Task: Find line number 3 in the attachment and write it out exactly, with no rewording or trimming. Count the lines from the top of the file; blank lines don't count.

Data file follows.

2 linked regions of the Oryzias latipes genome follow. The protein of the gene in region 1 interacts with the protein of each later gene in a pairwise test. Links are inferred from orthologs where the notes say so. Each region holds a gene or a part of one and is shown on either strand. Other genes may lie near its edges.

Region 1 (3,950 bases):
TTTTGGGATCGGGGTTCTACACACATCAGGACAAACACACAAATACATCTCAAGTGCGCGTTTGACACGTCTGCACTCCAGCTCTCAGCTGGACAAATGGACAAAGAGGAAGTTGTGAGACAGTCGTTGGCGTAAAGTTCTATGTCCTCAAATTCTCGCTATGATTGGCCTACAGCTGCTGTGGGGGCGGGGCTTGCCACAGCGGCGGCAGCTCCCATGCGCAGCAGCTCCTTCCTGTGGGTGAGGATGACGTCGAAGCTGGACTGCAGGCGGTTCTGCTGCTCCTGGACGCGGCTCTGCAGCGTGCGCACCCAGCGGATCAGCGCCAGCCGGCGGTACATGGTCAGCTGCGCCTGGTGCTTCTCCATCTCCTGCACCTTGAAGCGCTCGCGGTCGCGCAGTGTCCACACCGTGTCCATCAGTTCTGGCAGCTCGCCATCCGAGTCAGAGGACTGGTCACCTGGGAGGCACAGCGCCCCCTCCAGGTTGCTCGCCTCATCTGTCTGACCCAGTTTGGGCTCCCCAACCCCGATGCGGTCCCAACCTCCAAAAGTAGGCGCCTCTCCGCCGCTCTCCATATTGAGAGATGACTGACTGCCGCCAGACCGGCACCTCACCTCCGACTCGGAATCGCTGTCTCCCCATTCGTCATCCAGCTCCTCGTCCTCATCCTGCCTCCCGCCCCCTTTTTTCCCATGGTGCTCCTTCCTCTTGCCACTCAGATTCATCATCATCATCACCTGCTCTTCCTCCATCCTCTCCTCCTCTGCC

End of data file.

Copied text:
TTTTGGGATCGGGGTTCTACACACATCAGGACAAACACACAAATACATCTCAAGTGCGCGTTTGACACGTCTGCACTCCAGCTCTCAGCTGGACAAATGGACAAAGAGGAAGTTGTGAGACAGTCGTTGGCGTAAAGTTCTATGTCCTCAAATTCTCGCTATGATTGGCCTACAGCTGCTGTGGGGGCGGGGCTTGCCACAGCGGCGGCAGCTCCCATGCGCAGCAGCTCCTTCCTGTGGGTGAGGATGACGTCGAAGCTGGACTGCAGGCGGTTCTGCTGCTCCTGGACGCGGCTCTGCAGCGTGCGCACCCAGCGGATCAGCGCCAGCCGGCGGTACATGGTCAGCTGCGCCTGGTGCTTCTCCATCTCCTGCACCTTGAAGCGCTCGCGGTCGCGCAGTGTCCACACCGTGTCCATCAGTTCTGGCAGCTCGCCATCCGAGTCAGAGGACTGGTCACCTGGGAGGCACAGCGCCCCCTCCAGGTTGCTCGCCTCATCTGTCTGACCCAGTTTGGGCTCCCCAACCCCGATGCGGTCCCAACCTCCAAAAGTAGGCGCCTCTCCGCCGCTCTCCATATTGAGAGATGACTGACTGCCGCCAGACCGGCACCTCACCTCCGACTCGGAATCGCTGTCTCCCCATTCGTCATCCAGCTCCTCGTCCTCATCCTGCCTCCCGCCCCCTTTTTTCCCATGGTGCTCCTTCCTCTTGCCACTCAGATTCATCATCATCATCACCTGCTCTTCCTCCATCCTCTCCTCCTCTGCC